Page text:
Top Features of Your New High Efficiency Heating and Air SystemPublished on: November 6, 2018
If your furnace or heat pump is not keeping up with your needs, you should consider an upgrade. If your furnace was installed before 1992, for example, it is likely obsolete. Luckily, heating and air standards of obsolescence are different than those for people!
When it’s time to choose, consider the following features for the best heating system for you: energy efficiency, comfort and customer service.
How to Measure Heating and Air Efficiency
The Annual Fuel Utilization Efficiency (AFUE) rating denotes a furnace’s fuel efficiency. All new furnaces display this rating, typically on its yellow “EnergyGuide” label required by the Federal Trade Commission.
The labels list an estimate of annual operating costs under normal conditions. Use these numbers for comparison shopping – not as a guarantee. Every heating and air unit uses fuel based on its climate, user requirements and maintenance.
A well-maintained furnace will, for example, come closer to the number than a neglected one. If one rarely changes the air filter, the heating and air equipment works harder and is less energy-efficient.
In 1992, the U.S. Department of Energy required manufacturers to build furnaces which turned at least 78 percent of its fuel into heat. In May of 2013, the minimums increased to 80 percent.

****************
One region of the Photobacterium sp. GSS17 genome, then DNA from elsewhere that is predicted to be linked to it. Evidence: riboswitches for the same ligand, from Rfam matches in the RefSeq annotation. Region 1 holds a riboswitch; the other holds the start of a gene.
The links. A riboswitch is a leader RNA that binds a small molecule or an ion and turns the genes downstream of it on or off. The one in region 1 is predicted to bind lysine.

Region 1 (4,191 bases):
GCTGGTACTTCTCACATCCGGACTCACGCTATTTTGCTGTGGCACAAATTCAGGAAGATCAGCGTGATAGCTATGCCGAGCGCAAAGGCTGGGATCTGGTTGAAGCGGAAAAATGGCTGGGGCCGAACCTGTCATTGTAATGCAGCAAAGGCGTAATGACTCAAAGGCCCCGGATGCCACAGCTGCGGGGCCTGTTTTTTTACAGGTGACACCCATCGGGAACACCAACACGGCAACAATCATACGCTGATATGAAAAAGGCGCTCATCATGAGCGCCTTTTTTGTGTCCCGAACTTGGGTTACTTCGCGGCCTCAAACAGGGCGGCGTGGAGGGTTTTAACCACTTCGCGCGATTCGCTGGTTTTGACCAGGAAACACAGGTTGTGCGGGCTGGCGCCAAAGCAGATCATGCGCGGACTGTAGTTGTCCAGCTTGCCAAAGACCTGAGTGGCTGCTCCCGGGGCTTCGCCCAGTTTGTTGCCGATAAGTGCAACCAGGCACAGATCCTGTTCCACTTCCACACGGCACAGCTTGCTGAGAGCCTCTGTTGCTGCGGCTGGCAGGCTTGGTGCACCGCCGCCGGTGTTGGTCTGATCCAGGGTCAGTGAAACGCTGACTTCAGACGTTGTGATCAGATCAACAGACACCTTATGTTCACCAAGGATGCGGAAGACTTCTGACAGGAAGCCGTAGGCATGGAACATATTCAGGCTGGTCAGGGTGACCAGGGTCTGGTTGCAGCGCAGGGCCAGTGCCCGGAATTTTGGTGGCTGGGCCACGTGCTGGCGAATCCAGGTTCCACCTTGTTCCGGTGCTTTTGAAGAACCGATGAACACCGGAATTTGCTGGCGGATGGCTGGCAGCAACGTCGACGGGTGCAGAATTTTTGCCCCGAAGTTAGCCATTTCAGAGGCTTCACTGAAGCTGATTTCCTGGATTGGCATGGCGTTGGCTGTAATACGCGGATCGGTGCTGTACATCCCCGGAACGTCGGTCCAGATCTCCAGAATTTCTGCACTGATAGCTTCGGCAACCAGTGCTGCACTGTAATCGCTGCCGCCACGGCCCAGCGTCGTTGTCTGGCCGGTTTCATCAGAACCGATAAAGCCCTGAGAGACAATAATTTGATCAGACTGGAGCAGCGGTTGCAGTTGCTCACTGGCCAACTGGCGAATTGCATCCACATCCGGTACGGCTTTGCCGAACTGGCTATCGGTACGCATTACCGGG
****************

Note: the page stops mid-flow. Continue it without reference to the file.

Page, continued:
If your furnace has an AFUE of 80, it still means 20 cents of every dollar you spend on fuel is wasted. So, the higher the AFUE, the better. Today, AFUE ratings reach as high as 98.5 percent. What a heating and air improvement!
Your Furnace Fuel
This decision may already be made for you. Still, it’s worth noting in your decision process. Because an electric furnace does not have a flue, its AFUE is generally higher. Often an electric furnace can have an AFUE in the 95 to 100 percent range.
A gas furnace, which has a flue, is at risk for losing energy through it. Thus, the lower AFUE ratings. Before you think electric is superior, remember electricity is currently a more expensive fuel source, so an electric furnace is not the best bet over the long haul.
In general, a gas furnace is ultimately the better choice when fossil fuels are the only option. If your home is set up for electricity instead of gas, it’s better to consider a heat pump for heating and air.
Some models, despite using gas as the fuel, borrow a little electricity. A furnace with a standing pilot light is regarded as wasting energy. Newer, more efficient models use an electric ignition.
Regardless of the style you choose, maintain it regularly. If you do, you will benefit from its optimal efficiency. When properly maintained, any heating and air unit will perform as closely to designed as it can.
In addition, routine maintenance usually preserves manufacturer warranties, which could help you if something goes wrong.
Heating and Air Recommendations – Look to AC Southeast®
Contact AC Southeast® today to find a licensed and reliable heating and air expert in your area. A member of their team will review your property and your needs. With the right information, it’s easy to provide a thorough recommendation on the size and variety of high-efficiency furnace or heat pump for you.
Most provide financing options as well. This allows you to upgrade your heating and air system without a major disruption to your household budget. If your old system was 80 AFUE or less, the savings will help negate the cost immediately!